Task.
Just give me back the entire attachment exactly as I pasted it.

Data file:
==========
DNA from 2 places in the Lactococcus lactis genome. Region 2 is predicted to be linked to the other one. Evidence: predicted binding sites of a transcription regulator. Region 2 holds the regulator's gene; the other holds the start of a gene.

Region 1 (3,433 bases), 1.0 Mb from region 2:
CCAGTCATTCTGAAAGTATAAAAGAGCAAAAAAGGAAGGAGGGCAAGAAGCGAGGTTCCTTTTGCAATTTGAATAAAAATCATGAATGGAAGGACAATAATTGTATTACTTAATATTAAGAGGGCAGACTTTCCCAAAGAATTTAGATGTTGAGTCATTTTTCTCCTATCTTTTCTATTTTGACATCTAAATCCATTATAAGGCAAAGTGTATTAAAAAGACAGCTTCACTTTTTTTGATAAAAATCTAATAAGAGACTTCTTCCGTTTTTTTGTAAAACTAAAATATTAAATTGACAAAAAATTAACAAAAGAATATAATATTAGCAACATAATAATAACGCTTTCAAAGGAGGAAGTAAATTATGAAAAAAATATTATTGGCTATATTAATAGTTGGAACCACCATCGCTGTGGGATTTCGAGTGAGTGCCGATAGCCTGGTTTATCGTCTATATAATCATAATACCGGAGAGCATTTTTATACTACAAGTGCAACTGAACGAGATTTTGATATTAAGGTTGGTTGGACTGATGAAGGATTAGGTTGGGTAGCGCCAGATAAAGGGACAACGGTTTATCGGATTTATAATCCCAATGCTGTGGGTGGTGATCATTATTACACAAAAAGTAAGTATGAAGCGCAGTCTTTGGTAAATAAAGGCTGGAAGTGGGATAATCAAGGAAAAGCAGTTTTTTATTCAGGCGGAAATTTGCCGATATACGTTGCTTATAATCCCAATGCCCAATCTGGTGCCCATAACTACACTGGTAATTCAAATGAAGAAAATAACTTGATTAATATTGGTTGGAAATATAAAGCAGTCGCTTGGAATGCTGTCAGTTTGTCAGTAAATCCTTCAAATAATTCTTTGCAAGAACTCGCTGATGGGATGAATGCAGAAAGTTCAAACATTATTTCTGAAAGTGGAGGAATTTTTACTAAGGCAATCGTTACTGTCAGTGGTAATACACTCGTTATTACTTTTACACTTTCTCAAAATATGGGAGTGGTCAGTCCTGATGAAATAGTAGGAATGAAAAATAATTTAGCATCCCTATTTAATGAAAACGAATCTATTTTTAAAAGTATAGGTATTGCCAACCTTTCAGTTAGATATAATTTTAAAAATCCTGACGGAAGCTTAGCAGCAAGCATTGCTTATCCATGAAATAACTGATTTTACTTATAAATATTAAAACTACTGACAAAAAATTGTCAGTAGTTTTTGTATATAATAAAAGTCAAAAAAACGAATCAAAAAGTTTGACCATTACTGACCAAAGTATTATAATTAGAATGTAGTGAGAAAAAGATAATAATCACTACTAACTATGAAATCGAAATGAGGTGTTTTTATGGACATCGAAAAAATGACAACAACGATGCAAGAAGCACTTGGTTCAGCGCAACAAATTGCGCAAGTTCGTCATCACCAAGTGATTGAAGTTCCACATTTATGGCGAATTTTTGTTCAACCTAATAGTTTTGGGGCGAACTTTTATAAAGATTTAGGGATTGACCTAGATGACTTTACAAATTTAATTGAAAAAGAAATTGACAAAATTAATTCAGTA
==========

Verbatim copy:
DNA from 2 places in the Lactococcus lactis genome. Region 2 is predicted to be linked to the other one. Evidence: predicted binding sites of a transcription regulator. Region 2 holds the regulator's gene; the other holds the start of a gene.

Region 1 (3,433 bases), 1.0 Mb from region 2:
CCAGTCATTCTGAAAGTATAAAAGAGCAAAAAAGGAAGGAGGGCAAGAAGCGAGGTTCCTTTTGCAATTTGAATAAAAATCATGAATGGAAGGACAATAATTGTATTACTTAATATTAAGAGGGCAGACTTTCCCAAAGAATTTAGATGTTGAGTCATTTTTCTCCTATCTTTTCTATTTTGACATCTAAATCCATTATAAGGCAAAGTGTATTAAAAAGACAGCTTCACTTTTTTTGATAAAAATCTAATAAGAGACTTCTTCCGTTTTTTTGTAAAACTAAAATATTAAATTGACAAAAAATTAACAAAAGAATATAATATTAGCAACATAATAATAACGCTTTCAAAGGAGGAAGTAAATTATGAAAAAAATATTATTGGCTATATTAATAGTTGGAACCACCATCGCTGTGGGATTTCGAGTGAGTGCCGATAGCCTGGTTTATCGTCTATATAATCATAATACCGGAGAGCATTTTTATACTACAAGTGCAACTGAACGAGATTTTGATATTAAGGTTGGTTGGACTGATGAAGGATTAGGTTGGGTAGCGCCAGATAAAGGGACAACGGTTTATCGGATTTATAATCCCAATGCTGTGGGTGGTGATCATTATTACACAAAAAGTAAGTATGAAGCGCAGTCTTTGGTAAATAAAGGCTGGAAGTGGGATAATCAAGGAAAAGCAGTTTTTTATTCAGGCGGAAATTTGCCGATATACGTTGCTTATAATCCCAATGCCCAATCTGGTGCCCATAACTACACTGGTAATTCAAATGAAGAAAATAACTTGATTAATATTGGTTGGAAATATAAAGCAGTCGCTTGGAATGCTGTCAGTTTGTCAGTAAATCCTTCAAATAATTCTTTGCAAGAACTCGCTGATGGGATGAATGCAGAAAGTTCAAACATTATTTCTGAAAGTGGAGGAATTTTTACTAAGGCAATCGTTACTGTCAGTGGTAATACACTCGTTATTACTTTTACACTTTCTCAAAATATGGGAGTGGTCAGTCCTGATGAAATAGTAGGAATGAAAAATAATTTAGCATCCCTATTTAATGAAAACGAATCTATTTTTAAAAGTATAGGTATTGCCAACCTTTCAGTTAGATATAATTTTAAAAATCCTGACGGAAGCTTAGCAGCAAGCATTGCTTATCCATGAAATAACTGATTTTACTTATAAATATTAAAACTACTGACAAAAAATTGTCAGTAGTTTTTGTATATAATAAAAGTCAAAAAAACGAATCAAAAAGTTTGACCATTACTGACCAAAGTATTATAATTAGAATGTAGTGAGAAAAAGATAATAATCACTACTAACTATGAAATCGAAATGAGGTGTTTTTATGGACATCGAAAAAATGACAACAACGATGCAAGAAGCACTTGGTTCAGCGCAACAAATTGCGCAAGTTCGTCATCACCAAGTGATTGAAGTTCCACATTTATGGCGAATTTTTGTTCAACCTAATAGTTTTGGGGCGAACTTTTATAAAGATTTAGGGATTGACCTAGATGACTTTACAAATTTAATTGAAAAAGAAATTGACAAAATTAATTCAGTA